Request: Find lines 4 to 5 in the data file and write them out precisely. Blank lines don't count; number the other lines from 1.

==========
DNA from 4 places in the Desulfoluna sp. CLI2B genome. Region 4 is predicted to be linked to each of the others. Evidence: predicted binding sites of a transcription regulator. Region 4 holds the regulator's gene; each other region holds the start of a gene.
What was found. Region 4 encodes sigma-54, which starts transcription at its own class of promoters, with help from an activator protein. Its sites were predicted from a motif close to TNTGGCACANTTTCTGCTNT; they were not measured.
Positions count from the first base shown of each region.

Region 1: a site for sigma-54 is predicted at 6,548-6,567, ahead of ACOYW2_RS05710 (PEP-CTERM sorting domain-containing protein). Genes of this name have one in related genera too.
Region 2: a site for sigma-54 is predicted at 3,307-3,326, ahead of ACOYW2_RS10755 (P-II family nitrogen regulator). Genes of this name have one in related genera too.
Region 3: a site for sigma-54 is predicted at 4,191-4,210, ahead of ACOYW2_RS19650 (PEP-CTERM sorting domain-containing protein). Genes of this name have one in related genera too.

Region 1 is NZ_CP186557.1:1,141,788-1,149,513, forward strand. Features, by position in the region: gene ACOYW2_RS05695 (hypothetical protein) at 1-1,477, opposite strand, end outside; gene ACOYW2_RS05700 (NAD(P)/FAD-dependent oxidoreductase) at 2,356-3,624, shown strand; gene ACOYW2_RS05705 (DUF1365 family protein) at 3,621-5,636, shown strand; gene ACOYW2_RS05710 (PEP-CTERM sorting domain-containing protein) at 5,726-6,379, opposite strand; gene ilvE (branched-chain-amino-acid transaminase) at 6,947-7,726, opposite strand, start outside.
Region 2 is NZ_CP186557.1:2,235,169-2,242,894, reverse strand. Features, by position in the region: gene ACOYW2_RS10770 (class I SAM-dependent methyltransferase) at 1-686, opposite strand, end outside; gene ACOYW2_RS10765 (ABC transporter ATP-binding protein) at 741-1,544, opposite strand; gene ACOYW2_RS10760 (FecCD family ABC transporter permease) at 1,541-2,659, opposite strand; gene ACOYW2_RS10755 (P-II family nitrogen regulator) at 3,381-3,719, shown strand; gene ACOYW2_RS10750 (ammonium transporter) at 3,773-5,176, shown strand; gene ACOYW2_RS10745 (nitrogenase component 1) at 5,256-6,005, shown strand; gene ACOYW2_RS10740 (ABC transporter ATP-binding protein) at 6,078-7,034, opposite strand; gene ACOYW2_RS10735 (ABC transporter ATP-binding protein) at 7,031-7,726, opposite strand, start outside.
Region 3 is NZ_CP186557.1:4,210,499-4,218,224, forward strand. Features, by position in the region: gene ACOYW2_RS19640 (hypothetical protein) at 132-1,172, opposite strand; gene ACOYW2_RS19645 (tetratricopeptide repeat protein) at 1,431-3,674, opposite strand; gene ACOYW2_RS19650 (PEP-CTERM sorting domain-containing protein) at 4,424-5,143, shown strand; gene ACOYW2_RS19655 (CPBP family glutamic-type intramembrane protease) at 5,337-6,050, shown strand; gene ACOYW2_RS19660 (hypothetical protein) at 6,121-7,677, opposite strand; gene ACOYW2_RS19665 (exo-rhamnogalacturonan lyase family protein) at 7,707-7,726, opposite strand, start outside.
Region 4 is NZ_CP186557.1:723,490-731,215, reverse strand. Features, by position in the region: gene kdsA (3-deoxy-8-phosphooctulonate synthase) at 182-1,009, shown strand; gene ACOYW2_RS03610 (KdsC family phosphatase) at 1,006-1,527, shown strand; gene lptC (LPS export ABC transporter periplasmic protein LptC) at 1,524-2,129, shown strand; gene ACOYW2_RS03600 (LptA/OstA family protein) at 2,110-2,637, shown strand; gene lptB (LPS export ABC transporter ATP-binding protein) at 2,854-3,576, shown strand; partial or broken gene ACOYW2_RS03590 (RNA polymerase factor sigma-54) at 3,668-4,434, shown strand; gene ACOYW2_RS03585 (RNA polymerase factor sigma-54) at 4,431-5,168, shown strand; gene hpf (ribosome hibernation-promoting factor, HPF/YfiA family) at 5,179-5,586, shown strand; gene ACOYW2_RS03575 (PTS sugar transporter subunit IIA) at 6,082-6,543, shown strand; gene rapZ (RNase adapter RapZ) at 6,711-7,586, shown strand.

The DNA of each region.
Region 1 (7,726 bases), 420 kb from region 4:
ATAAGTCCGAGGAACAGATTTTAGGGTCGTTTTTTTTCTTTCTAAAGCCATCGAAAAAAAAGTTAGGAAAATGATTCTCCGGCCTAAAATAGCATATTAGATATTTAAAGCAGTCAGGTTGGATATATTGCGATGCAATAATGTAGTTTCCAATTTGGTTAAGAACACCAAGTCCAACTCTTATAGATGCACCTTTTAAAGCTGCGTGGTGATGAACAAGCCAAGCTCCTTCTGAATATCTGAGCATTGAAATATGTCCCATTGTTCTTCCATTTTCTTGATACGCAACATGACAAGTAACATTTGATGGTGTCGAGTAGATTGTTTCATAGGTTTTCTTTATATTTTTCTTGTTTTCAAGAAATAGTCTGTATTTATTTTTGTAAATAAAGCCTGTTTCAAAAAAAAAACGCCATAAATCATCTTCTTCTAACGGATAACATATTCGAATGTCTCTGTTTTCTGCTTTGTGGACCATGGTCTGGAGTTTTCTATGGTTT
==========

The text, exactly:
Region 1: a site for sigma-54 is predicted at 6,548-6,567, ahead of ACOYW2_RS05710 (PEP-CTERM sorting domain-containing protein). Genes of this name have one in related genera too.
Region 2: a site for sigma-54 is predicted at 3,307-3,326, ahead of ACOYW2_RS10755 (P-II family nitrogen regulator). Genes of this name have one in related genera too.